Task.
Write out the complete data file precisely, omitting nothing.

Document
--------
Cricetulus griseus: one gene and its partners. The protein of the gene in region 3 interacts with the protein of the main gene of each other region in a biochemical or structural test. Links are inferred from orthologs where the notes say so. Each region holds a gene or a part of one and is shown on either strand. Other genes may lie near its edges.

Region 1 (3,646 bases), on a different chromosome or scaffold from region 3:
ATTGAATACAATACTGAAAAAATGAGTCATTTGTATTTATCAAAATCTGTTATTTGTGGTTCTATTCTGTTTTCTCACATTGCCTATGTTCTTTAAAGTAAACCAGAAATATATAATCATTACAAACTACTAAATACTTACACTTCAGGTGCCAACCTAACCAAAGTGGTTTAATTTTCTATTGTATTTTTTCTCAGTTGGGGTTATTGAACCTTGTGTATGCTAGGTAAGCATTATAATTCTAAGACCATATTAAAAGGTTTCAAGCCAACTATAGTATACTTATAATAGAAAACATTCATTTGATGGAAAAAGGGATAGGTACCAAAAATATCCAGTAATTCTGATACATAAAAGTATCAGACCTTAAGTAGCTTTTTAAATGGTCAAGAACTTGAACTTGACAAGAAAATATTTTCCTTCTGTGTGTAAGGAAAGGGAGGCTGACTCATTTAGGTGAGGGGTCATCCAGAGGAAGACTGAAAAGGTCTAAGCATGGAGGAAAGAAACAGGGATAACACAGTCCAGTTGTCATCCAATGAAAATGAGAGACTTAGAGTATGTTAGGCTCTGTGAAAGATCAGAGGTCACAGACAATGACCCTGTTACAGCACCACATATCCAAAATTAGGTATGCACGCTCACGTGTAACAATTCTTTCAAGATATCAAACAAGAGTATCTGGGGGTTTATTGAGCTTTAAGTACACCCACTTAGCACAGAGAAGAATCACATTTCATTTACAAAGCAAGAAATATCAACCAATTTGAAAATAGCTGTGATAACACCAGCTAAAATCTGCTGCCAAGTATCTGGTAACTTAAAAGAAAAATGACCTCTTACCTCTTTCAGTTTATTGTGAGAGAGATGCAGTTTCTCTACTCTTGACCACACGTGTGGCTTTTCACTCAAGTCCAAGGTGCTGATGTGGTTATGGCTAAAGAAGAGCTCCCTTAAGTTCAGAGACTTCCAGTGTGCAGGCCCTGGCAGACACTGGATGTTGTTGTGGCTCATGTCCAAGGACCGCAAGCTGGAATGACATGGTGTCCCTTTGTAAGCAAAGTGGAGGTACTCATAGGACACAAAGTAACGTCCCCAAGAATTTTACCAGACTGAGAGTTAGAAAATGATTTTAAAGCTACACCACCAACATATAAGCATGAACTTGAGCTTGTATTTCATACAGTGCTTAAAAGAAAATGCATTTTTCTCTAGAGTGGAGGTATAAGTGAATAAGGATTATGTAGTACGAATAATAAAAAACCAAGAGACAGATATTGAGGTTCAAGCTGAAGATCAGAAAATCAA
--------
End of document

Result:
Cricetulus griseus: one gene and its partners. The protein of the gene in region 3 interacts with the protein of the main gene of each other region in a biochemical or structural test. Links are inferred from orthologs where the notes say so. Each region holds a gene or a part of one and is shown on either strand. Other genes may lie near its edges.

Region 1 (3,646 bases), on a different chromosome or scaffold from region 3:
ATTGAATACAATACTGAAAAAATGAGTCATTTGTATTTATCAAAATCTGTTATTTGTGGTTCTATTCTGTTTTCTCACATTGCCTATGTTCTTTAAAGTAAACCAGAAATATATAATCATTACAAACTACTAAATACTTACACTTCAGGTGCCAACCTAACCAAAGTGGTTTAATTTTCTATTGTATTTTTTCTCAGTTGGGGTTATTGAACCTTGTGTATGCTAGGTAAGCATTATAATTCTAAGACCATATTAAAAGGTTTCAAGCCAACTATAGTATACTTATAATAGAAAACATTCATTTGATGGAAAAAGGGATAGGTACCAAAAATATCCAGTAATTCTGATACATAAAAGTATCAGACCTTAAGTAGCTTTTTAAATGGTCAAGAACTTGAACTTGACAAGAAAATATTTTCCTTCTGTGTGTAAGGAAAGGGAGGCTGACTCATTTAGGTGAGGGGTCATCCAGAGGAAGACTGAAAAGGTCTAAGCATGGAGGAAAGAAACAGGGATAACACAGTCCAGTTGTCATCCAATGAAAATGAGAGACTTAGAGTATGTTAGGCTCTGTGAAAGATCAGAGGTCACAGACAATGACCCTGTTACAGCACCACATATCCAAAATTAGGTATGCACGCTCACGTGTAACAATTCTTTCAAGATATCAAACAAGAGTATCTGGGGGTTTATTGAGCTTTAAGTACACCCACTTAGCACAGAGAAGAATCACATTTCATTTACAAAGCAAGAAATATCAACCAATTTGAAAATAGCTGTGATAACACCAGCTAAAATCTGCTGCCAAGTATCTGGTAACTTAAAAGAAAAATGACCTCTTACCTCTTTCAGTTTATTGTGAGAGAGATGCAGTTTCTCTACTCTTGACCACACGTGTGGCTTTTCACTCAAGTCCAAGGTGCTGATGTGGTTATGGCTAAAGAAGAGCTCCCTTAAGTTCAGAGACTTCCAGTGTGCAGGCCCTGGCAGACACTGGATGTTGTTGTGGCTCATGTCCAAGGACCGCAAGCTGGAATGACATGGTGTCCCTTTGTAAGCAAAGTGGAGGTACTCATAGGACACAAAGTAACGTCCCCAAGAATTTTACCAGACTGAGAGTTAGAAAATGATTTTAAAGCTACACCACCAACATATAAGCATGAACTTGAGCTTGTATTTCATACAGTGCTTAAAAGAAAATGCATTTTTCTCTAGAGTGGAGGTATAAGTGAATAAGGATTATGTAGTACGAATAATAAAAAACCAAGAGACAGATATTGAGGTTCAAGCTGAAGATCAGAAAATCAA